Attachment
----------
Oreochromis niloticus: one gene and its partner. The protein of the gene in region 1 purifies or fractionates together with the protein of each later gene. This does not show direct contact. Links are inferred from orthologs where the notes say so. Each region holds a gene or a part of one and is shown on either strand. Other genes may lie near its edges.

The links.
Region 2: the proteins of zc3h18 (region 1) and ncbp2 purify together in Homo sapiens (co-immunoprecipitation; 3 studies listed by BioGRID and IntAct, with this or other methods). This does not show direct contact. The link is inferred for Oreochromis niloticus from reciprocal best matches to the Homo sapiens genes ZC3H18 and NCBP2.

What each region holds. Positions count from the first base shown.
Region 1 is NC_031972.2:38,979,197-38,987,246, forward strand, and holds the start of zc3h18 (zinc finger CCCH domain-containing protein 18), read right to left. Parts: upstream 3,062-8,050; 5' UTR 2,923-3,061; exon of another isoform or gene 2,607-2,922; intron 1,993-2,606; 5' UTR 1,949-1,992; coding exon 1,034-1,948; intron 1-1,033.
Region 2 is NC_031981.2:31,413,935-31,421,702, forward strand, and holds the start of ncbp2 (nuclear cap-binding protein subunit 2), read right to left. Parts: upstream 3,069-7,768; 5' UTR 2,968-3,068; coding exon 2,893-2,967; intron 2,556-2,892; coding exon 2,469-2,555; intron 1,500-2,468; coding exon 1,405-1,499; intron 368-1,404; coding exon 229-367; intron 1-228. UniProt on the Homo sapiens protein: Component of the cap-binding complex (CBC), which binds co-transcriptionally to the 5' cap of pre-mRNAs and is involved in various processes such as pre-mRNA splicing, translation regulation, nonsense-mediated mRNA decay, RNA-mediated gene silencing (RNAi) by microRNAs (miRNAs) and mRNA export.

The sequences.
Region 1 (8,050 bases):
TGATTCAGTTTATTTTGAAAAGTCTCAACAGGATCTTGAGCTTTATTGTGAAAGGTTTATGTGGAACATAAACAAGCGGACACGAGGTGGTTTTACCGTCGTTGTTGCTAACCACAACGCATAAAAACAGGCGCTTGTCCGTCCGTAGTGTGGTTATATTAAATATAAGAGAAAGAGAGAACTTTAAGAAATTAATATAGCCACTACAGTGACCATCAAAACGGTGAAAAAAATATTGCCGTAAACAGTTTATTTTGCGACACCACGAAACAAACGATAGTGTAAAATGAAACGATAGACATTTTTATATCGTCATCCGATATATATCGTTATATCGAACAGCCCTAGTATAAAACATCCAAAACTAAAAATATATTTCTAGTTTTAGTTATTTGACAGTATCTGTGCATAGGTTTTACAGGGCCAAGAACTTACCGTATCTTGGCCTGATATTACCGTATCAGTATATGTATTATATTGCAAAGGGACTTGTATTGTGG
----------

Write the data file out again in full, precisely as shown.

Oreochromis niloticus: one gene and its partner. The protein of the gene in region 1 purifies or fractionates together with the protein of each later gene. This does not show direct contact. Links are inferred from orthologs where the notes say so. Each region holds a gene or a part of one and is shown on either strand. Other genes may lie near its edges.

The links.
Region 2: the proteins of zc3h18 (region 1) and ncbp2 purify together in Homo sapiens (co-immunoprecipitation; 3 studies listed by BioGRID and IntAct, with this or other methods). This does not show direct contact. The link is inferred for Oreochromis niloticus from reciprocal best matches to the Homo sapiens genes ZC3H18 and NCBP2.

What each region holds. Positions count from the first base shown.
Region 1 is NC_031972.2:38,979,197-38,987,246, forward strand, and holds the start of zc3h18 (zinc finger CCCH domain-containing protein 18), read right to left. Parts: upstream 3,062-8,050; 5' UTR 2,923-3,061; exon of another isoform or gene 2,607-2,922; intron 1,993-2,606; 5' UTR 1,949-1,992; coding exon 1,034-1,948; intron 1-1,033.
Region 2 is NC_031981.2:31,413,935-31,421,702, forward strand, and holds the start of ncbp2 (nuclear cap-binding protein subunit 2), read right to left. Parts: upstream 3,069-7,768; 5' UTR 2,968-3,068; coding exon 2,893-2,967; intron 2,556-2,892; coding exon 2,469-2,555; intron 1,500-2,468; coding exon 1,405-1,499; intron 368-1,404; coding exon 229-367; intron 1-228. UniProt on the Homo sapiens protein: Component of the cap-binding complex (CBC), which binds co-transcriptionally to the 5' cap of pre-mRNAs and is involved in various processes such as pre-mRNA splicing, translation regulation, nonsense-mediated mRNA decay, RNA-mediated gene silencing (RNAi) by microRNAs (miRNAs) and mRNA export.

The sequences.
Region 1 (8,050 bases):
TGATTCAGTTTATTTTGAAAAGTCTCAACAGGATCTTGAGCTTTATTGTGAAAGGTTTATGTGGAACATAAACAAGCGGACACGAGGTGGTTTTACCGTCGTTGTTGCTAACCACAACGCATAAAAACAGGCGCTTGTCCGTCCGTAGTGTGGTTATATTAAATATAAGAGAAAGAGAGAACTTTAAGAAATTAATATAGCCACTACAGTGACCATCAAAACGGTGAAAAAAATATTGCCGTAAACAGTTTATTTTGCGACACCACGAAACAAACGATAGTGTAAAATGAAACGATAGACATTTTTATATCGTCATCCGATATATATCGTTATATCGAACAGCCCTAGTATAAAACATCCAAAACTAAAAATATATTTCTAGTTTTAGTTATTTGACAGTATCTGTGCATAGGTTTTACAGGGCCAAGAACTTACCGTATCTTGGCCTGATATTACCGTATCAGTATATGTATTATATTGCAAAGGGACTTGTATTGTGG